Regulators may now return to slapping owners and operators of problem facilities with mounting, costly daily fines, rather than giving them a single, much lower penalty assessed as if inspectors found a single instance of a violation, the New York Times reported.

This means the facilities again can be subject to hundreds of thousands of dollars in fines, versus a maximum, onetime $22,000 penalty.

cdcjanjuly21covidcases-300x180The sunny optimism that the coronavirus pandemic might finally be quelled is fading as fast as a two-scoop ice cream cone in the summer swelter.

The stark rise of the Delta variant, with its fast-surging infections, hospitalizations, and deaths, has reminded experts and the public of the pandemic’s gravity, as well as its ability to not just sustain but to mutate rapidly and require quick-changing responses.

Officials across the county are urging people anew to cover their faces indoors, distance, and, for heaven’s sake, to get vaccinated if they have not done so already. Maybe the unvaccinated could be paid $100 by states from coronavirus relief funds to get the shots, President Biden has suggested.

covidhotspotsjuly242021mayo-300x219As coronavirus cases surge, hospitalizations rise, and deaths tick up — mostly among the unvaccinated — the national conversation has returned to familiar controversies over public health measures like getting people shots and getting them to cover their faces again.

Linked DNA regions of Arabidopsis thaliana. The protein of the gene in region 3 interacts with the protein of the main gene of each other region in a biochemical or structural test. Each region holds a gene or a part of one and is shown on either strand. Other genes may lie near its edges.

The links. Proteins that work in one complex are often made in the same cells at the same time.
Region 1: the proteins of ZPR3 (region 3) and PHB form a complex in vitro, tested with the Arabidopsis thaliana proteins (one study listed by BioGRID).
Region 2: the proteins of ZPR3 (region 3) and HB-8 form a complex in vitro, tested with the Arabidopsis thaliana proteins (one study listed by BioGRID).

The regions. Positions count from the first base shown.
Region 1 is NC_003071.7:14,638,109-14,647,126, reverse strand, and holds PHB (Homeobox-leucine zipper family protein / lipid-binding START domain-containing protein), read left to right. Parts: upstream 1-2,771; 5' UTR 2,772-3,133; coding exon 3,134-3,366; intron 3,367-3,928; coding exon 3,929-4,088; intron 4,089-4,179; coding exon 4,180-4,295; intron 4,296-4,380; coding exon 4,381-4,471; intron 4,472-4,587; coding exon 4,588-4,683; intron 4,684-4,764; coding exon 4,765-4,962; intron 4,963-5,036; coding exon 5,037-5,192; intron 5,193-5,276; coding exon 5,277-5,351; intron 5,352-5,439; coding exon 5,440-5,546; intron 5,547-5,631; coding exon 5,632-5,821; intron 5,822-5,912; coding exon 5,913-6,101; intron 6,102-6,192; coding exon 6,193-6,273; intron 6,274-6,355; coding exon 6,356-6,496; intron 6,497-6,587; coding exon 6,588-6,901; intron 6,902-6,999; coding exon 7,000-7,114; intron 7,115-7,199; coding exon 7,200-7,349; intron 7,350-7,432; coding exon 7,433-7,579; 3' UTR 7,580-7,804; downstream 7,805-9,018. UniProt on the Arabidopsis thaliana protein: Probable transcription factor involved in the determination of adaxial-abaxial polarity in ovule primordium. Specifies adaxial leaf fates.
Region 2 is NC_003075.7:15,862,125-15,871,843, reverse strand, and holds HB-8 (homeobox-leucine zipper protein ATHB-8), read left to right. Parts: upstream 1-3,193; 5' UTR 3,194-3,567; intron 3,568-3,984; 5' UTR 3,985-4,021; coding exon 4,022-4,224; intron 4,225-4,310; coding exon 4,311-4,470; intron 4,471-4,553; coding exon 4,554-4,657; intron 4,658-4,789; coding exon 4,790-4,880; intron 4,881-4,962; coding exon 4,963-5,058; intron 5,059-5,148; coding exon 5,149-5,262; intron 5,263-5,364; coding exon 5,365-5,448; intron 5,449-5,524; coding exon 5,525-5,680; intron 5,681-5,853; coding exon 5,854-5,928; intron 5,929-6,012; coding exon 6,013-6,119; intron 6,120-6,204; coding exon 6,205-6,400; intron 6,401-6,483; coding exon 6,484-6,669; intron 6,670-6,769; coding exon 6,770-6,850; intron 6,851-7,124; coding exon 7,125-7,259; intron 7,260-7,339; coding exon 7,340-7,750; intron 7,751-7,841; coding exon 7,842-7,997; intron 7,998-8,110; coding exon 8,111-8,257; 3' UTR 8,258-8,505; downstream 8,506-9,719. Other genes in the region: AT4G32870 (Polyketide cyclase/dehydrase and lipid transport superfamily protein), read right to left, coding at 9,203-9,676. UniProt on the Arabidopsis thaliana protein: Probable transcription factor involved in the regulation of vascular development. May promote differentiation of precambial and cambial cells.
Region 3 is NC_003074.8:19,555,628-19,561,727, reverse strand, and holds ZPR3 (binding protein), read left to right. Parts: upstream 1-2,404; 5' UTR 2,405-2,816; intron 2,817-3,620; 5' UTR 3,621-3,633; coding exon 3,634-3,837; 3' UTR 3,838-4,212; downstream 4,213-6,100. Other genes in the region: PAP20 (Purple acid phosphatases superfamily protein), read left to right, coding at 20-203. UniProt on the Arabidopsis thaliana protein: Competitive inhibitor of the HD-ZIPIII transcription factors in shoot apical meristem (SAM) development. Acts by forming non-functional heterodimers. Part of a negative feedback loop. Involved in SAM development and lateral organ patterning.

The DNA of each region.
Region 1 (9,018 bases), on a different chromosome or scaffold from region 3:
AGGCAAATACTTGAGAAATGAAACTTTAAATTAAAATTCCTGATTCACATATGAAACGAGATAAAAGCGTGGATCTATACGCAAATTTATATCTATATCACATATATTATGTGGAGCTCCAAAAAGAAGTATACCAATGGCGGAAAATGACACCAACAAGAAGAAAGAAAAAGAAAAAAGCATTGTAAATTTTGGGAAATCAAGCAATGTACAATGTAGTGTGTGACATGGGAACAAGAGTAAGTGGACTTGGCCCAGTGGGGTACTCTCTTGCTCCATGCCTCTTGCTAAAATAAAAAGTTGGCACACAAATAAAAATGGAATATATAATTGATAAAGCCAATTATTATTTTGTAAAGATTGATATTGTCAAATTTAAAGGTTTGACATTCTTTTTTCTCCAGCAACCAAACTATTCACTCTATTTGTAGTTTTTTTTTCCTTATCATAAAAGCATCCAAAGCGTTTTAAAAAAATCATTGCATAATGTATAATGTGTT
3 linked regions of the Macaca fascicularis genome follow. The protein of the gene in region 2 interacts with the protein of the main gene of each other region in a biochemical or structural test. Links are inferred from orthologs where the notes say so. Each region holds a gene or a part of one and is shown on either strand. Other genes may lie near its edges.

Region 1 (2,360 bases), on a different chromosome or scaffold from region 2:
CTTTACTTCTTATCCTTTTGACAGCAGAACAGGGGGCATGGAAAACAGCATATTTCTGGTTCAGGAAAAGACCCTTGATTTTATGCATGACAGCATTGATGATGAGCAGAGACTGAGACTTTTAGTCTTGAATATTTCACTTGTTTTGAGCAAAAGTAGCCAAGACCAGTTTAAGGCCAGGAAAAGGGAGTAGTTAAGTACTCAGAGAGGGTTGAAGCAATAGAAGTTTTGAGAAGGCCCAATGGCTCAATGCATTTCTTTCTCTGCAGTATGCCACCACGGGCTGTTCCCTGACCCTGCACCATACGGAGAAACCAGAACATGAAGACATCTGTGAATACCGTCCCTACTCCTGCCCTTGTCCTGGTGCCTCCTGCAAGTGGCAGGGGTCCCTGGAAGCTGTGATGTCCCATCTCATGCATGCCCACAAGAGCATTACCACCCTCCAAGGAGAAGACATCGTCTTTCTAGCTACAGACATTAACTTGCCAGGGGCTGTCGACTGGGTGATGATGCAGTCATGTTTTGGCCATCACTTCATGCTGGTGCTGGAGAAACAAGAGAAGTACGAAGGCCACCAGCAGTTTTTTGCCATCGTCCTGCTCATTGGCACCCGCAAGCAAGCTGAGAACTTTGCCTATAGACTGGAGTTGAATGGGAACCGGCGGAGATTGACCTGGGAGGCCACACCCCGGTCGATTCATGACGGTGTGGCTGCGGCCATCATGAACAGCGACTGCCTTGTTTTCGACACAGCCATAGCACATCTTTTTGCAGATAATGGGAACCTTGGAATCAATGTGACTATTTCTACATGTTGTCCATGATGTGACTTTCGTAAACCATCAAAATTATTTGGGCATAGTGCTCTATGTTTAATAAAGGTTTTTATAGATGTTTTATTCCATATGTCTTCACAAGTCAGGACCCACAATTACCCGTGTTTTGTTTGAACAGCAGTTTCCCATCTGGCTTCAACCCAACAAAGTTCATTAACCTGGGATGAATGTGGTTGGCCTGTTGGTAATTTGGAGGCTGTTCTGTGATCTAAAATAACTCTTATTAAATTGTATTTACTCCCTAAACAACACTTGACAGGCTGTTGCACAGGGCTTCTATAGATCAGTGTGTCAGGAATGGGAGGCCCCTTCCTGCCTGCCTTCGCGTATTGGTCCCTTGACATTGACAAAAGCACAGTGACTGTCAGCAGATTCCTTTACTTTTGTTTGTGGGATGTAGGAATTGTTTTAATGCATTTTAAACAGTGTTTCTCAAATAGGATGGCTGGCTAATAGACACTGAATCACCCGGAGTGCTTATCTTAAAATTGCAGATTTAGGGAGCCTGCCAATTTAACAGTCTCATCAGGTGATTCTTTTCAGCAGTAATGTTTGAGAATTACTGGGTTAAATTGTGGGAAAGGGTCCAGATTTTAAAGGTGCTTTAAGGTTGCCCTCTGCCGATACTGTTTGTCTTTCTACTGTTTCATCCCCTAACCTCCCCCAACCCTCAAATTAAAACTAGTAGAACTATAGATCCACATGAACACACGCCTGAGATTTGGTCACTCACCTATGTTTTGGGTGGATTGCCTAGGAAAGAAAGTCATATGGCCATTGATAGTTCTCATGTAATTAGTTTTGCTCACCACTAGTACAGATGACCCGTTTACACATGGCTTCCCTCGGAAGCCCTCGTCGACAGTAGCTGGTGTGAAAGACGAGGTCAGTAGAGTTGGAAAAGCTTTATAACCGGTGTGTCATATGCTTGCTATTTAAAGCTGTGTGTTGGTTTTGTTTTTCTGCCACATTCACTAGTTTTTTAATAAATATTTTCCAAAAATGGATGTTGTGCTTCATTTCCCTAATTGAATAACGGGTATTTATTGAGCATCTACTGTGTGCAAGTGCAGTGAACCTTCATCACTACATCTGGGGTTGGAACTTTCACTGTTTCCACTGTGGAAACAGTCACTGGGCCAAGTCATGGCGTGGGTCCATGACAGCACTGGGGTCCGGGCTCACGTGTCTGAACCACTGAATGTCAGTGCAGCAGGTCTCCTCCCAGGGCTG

But with the Delta variant tearing mostly through those who haven’t gotten shots, a new twist also has emerged. Could the latest trend by dubbed, “enough is enough?” Patience with the resistant and reluctant — a little under half the U.S. population — may be running out.

The largest hospital association in the country told its members that it is past time to require health workers to get vaccinated. These valuable individuals already work under mandates for other inoculations and the latest coronavirus surge, which could result in spiking deaths in the fall, is cause enough for a vaccination mandate, the group said.

cdcnytopioidcrisisjuly2021-183x300“It’s huge, it’s historic, it’s unheard of, unprecedented, and a real shame. It’s a complete shame”

That quote, reported by the New York Times and made by Daniel Ciccarone, a professor of medicine at the University of California, San Francisco, tragically summarizes the latest  federal data on the opioid abuse and drug overdose crisis. As the newspaper and others reported:

“Drug overdose deaths rose nearly 30% in 2020 to a record 93,000, according to preliminary statistics released … by the Centers for Disease Control and Prevention. It’s the largest single-year increase recorded.”